This value of ~150 ppb would be an extreme outlier in millimetre-waveband monitoring observations. (We note some higher literature abundances derived from UV/IR observations; see discussion of data tracing the cloud top1 and over time3 .). Comparing to a large compilation of millimetre-derived SO2 abundances4 , a value of 150 ppb would be a > +6σ outlier – in fact, the highest value recorded over several years was only 76 ppb, half this value. SO2 would also need to be sustained at this very high level over the week of the observations, while it is normally seen to vary on timescales of hours to days.


When I saw the phrase “twelfth order polynomial” I knew it was over.
The re-analysis covers this:
Article:
Extended Data Figure 4b in G2020 showed that new features were not produced in the ALMA spectra by polynomial subtraction (however, there were issues with the bandpass calibration, see Section 2 below). Specifically, in G2020 we applied the same reduction procedures to regions of the passband offset by 400 spectral channels either side of the phosphine’s expected location. This produced narrow artefacts spanning only ~2 channels, much less broad than the real line, and comprising only ~18% of the real line’s line-integrated signal. Narrow artefacts of this sort are not physically representative of spectral lines from Venus’ clouds.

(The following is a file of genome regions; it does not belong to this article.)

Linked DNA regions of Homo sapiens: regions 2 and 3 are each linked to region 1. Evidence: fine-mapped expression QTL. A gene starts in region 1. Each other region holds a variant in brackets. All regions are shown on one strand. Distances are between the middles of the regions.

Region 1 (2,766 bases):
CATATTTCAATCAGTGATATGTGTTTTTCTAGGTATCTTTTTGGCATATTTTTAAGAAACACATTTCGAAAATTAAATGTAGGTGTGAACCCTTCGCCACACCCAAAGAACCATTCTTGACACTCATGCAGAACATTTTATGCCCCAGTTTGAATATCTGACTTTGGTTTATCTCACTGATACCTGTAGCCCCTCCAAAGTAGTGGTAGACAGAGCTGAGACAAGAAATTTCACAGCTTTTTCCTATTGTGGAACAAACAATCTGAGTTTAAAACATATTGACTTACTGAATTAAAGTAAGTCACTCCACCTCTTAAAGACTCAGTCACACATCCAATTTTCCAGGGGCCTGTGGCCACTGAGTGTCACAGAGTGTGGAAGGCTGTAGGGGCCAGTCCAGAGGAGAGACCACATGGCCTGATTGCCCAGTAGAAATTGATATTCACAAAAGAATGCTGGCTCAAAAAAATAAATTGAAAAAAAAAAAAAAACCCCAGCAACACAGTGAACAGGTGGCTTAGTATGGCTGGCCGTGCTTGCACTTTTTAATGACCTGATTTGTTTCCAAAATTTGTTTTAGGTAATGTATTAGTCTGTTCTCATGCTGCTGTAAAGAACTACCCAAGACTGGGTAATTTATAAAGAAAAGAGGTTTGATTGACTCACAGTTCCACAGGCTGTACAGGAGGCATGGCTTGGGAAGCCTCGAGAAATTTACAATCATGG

In their point S2, V2020 applied a polynomial fit to their reduction of the ALMA data. They included all the antenna baselines, whereas G2020 omitted baselines that were substantially noisier, of <33m. Figure FS1 of V2020 demonstrates fitting a 12th -order polynomial baseline, with the residual creating an artifical “line” feature.

This procedure used by V2020 is not correct in context. G2020 noted the very strong ripple when all the ALMA antenna-baselines were included, and page 3 of the SI describes the decisions made in excluding short baselines (balancing random noise and systematic ripple). When V2020 include all the antenna-baselines, they recover this very strong ripple. It is then inevitable that they can produce a “fake line” by fitting across a section of the passband, ignoring the actual shape of the data.